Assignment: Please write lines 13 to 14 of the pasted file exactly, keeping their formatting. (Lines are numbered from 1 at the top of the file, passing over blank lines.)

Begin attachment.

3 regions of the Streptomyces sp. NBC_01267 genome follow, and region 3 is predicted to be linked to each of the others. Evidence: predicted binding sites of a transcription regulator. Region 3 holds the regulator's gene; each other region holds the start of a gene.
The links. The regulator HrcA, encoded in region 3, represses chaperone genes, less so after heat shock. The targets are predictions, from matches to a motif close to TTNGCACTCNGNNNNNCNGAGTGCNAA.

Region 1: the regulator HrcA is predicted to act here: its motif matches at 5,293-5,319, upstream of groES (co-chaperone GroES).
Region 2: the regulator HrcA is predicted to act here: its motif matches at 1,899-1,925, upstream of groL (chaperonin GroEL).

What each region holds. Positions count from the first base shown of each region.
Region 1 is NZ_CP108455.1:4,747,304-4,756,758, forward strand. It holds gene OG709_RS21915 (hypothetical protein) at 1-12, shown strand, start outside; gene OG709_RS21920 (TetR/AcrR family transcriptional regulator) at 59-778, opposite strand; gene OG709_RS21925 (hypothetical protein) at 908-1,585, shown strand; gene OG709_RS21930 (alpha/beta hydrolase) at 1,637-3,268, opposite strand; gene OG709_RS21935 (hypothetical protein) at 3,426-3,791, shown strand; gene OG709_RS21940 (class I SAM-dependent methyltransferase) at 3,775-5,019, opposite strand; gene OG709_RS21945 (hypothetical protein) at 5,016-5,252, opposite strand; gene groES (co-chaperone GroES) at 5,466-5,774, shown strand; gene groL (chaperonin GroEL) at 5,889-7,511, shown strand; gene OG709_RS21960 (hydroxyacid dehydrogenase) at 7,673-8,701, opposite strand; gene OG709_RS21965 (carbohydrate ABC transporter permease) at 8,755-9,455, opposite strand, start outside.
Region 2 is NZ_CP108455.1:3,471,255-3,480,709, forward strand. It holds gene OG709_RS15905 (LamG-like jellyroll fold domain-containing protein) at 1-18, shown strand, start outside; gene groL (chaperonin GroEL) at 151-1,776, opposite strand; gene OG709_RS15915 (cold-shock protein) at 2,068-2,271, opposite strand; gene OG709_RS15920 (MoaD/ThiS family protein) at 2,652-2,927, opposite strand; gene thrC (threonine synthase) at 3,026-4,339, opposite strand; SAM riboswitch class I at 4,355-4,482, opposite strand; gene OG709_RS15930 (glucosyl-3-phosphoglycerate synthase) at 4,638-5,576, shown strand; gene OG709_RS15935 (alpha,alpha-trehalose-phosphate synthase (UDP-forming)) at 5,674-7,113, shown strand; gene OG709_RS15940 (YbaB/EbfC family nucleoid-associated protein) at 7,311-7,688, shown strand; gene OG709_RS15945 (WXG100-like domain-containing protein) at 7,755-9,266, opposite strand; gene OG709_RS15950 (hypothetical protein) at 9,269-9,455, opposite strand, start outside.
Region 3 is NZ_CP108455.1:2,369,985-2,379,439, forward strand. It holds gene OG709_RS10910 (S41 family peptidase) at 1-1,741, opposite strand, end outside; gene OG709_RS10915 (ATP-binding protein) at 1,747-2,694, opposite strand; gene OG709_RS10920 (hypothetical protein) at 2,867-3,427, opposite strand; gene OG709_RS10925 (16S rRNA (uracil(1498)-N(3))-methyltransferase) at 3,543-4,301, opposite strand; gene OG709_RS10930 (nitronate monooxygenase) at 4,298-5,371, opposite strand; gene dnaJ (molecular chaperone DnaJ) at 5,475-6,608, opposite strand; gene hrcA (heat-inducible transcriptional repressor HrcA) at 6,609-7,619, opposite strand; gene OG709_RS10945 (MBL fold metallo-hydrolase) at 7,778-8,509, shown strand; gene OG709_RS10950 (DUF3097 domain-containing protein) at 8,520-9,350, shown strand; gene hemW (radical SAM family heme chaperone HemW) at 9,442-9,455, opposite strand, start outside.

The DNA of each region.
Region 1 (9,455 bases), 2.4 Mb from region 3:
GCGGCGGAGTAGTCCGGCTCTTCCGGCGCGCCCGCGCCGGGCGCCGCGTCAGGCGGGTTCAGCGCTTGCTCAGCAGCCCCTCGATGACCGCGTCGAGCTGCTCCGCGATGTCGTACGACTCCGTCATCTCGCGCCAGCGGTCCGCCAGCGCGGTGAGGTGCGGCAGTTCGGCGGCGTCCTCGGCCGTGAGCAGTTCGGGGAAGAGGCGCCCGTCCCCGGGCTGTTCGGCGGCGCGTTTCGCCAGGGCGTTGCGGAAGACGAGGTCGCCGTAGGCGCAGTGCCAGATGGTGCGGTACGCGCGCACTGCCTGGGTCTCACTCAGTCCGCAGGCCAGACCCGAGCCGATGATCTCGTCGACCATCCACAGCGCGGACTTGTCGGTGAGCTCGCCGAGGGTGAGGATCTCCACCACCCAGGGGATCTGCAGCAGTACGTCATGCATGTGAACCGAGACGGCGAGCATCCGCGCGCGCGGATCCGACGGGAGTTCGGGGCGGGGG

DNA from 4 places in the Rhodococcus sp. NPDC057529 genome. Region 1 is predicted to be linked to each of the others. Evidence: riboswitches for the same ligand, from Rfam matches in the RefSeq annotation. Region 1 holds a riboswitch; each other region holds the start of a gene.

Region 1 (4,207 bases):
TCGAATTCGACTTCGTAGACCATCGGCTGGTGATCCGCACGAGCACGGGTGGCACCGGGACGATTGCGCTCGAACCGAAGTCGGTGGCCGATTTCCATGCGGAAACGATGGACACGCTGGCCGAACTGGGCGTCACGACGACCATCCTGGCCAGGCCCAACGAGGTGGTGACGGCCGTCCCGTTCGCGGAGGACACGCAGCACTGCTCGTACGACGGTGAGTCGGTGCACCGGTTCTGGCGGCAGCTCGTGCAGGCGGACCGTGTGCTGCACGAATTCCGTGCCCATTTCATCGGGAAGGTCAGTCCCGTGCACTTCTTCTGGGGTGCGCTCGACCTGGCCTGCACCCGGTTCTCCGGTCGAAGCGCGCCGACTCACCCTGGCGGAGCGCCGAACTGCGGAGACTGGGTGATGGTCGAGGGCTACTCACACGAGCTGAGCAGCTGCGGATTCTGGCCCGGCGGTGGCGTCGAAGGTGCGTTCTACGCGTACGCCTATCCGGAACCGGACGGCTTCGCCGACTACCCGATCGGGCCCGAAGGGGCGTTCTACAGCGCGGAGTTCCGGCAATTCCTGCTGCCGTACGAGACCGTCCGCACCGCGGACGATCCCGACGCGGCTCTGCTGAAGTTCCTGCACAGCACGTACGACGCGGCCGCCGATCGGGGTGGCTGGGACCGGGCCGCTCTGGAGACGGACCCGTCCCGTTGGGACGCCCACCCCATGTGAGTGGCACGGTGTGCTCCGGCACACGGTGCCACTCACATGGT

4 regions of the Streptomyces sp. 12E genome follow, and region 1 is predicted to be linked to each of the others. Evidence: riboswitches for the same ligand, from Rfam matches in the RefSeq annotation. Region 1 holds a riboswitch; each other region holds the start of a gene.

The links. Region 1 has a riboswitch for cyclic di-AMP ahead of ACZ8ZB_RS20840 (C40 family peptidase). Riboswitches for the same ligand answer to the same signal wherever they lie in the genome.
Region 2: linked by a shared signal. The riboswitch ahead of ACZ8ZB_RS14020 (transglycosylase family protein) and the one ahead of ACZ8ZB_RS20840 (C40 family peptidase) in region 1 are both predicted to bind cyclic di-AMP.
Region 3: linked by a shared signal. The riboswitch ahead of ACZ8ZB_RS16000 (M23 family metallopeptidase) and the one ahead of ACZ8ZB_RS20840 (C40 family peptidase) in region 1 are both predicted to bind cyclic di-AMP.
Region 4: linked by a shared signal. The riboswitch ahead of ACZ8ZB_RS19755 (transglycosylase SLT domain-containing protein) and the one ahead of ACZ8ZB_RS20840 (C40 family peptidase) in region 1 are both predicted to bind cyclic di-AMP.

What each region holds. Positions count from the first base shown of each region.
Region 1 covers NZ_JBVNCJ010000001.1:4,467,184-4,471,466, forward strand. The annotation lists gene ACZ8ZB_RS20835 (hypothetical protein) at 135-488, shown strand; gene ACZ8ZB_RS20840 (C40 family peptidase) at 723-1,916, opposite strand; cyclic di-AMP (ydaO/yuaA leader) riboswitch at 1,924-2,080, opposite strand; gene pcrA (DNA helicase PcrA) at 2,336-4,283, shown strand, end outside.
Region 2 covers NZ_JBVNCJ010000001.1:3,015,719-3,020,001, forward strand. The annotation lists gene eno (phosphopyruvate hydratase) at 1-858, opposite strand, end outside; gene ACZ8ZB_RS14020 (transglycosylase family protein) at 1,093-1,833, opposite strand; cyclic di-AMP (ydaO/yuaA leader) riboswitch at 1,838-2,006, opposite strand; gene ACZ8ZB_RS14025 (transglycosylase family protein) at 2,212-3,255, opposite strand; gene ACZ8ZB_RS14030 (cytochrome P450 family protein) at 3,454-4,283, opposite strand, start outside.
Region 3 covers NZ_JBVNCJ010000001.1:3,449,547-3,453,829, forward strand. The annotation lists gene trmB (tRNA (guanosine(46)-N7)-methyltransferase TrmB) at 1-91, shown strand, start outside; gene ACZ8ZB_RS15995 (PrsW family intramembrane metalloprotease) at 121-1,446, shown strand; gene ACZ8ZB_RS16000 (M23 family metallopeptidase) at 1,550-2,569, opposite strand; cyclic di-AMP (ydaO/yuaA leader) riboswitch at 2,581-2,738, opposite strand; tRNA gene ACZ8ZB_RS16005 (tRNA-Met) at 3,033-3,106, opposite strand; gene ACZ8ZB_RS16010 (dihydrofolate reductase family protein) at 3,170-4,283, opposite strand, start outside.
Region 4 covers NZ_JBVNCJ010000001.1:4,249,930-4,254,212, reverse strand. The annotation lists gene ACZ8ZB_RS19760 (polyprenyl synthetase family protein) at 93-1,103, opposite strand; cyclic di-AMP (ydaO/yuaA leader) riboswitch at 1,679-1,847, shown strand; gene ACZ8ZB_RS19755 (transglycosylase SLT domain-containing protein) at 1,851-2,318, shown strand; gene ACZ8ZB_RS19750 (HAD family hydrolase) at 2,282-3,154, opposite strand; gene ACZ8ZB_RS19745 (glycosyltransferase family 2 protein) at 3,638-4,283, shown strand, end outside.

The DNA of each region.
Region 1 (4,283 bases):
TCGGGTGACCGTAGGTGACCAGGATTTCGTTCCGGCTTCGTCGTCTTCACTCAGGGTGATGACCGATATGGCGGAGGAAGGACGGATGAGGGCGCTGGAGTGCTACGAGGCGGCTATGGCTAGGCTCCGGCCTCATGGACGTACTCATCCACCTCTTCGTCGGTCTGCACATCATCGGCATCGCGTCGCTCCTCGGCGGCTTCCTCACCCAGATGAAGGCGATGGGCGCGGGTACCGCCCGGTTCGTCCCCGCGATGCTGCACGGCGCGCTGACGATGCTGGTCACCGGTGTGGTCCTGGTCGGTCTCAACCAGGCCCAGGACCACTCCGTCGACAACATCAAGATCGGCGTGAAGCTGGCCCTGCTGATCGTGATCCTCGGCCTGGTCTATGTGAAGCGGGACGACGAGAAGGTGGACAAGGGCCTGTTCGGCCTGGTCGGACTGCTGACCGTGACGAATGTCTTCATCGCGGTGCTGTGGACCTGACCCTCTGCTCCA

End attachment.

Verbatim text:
Region 1 (4,207 bases):
TCGAATTCGACTTCGTAGACCATCGGCTGGTGATCCGCACGAGCACGGGTGGCACCGGGACGATTGCGCTCGAACCGAAGTCGGTGGCCGATTTCCATGCGGAAACGATGGACACGCTGGCCGAACTGGGCGTCACGACGACCATCCTGGCCAGGCCCAACGAGGTGGTGACGGCCGTCCCGTTCGCGGAGGACACGCAGCACTGCTCGTACGACGGTGAGTCGGTGCACCGGTTCTGGCGGCAGCTCGTGCAGGCGGACCGTGTGCTGCACGAATTCCGTGCCCATTTCATCGGGAAGGTCAGTCCCGTGCACTTCTTCTGGGGTGCGCTCGACCTGGCCTGCACCCGGTTCTCCGGTCGAAGCGCGCCGACTCACCCTGGCGGAGCGCCGAACTGCGGAGACTGGGTGATGGTCGAGGGCTACTCACACGAGCTGAGCAGCTGCGGATTCTGGCCCGGCGGTGGCGTCGAAGGTGCGTTCTACGCGTACGCCTATCCGGAACCGGACGGCTTCGCCGACTACCCGATCGGGCCCGAAGGGGCGTTCTACAGCGCGGAGTTCCGGCAATTCCTGCTGCCGTACGAGACCGTCCGCACCGCGGACGATCCCGACGCGGCTCTGCTGAAGTTCCTGCACAGCACGTACGACGCGGCCGCCGATCGGGGTGGCTGGGACCGGGCCGCTCTGGAGACGGACCCGTCCCGTTGGGACGCCCACCCCATGTGAGTGGCACGGTGTGCTCCGGCACACGGTGCCACTCACATGGT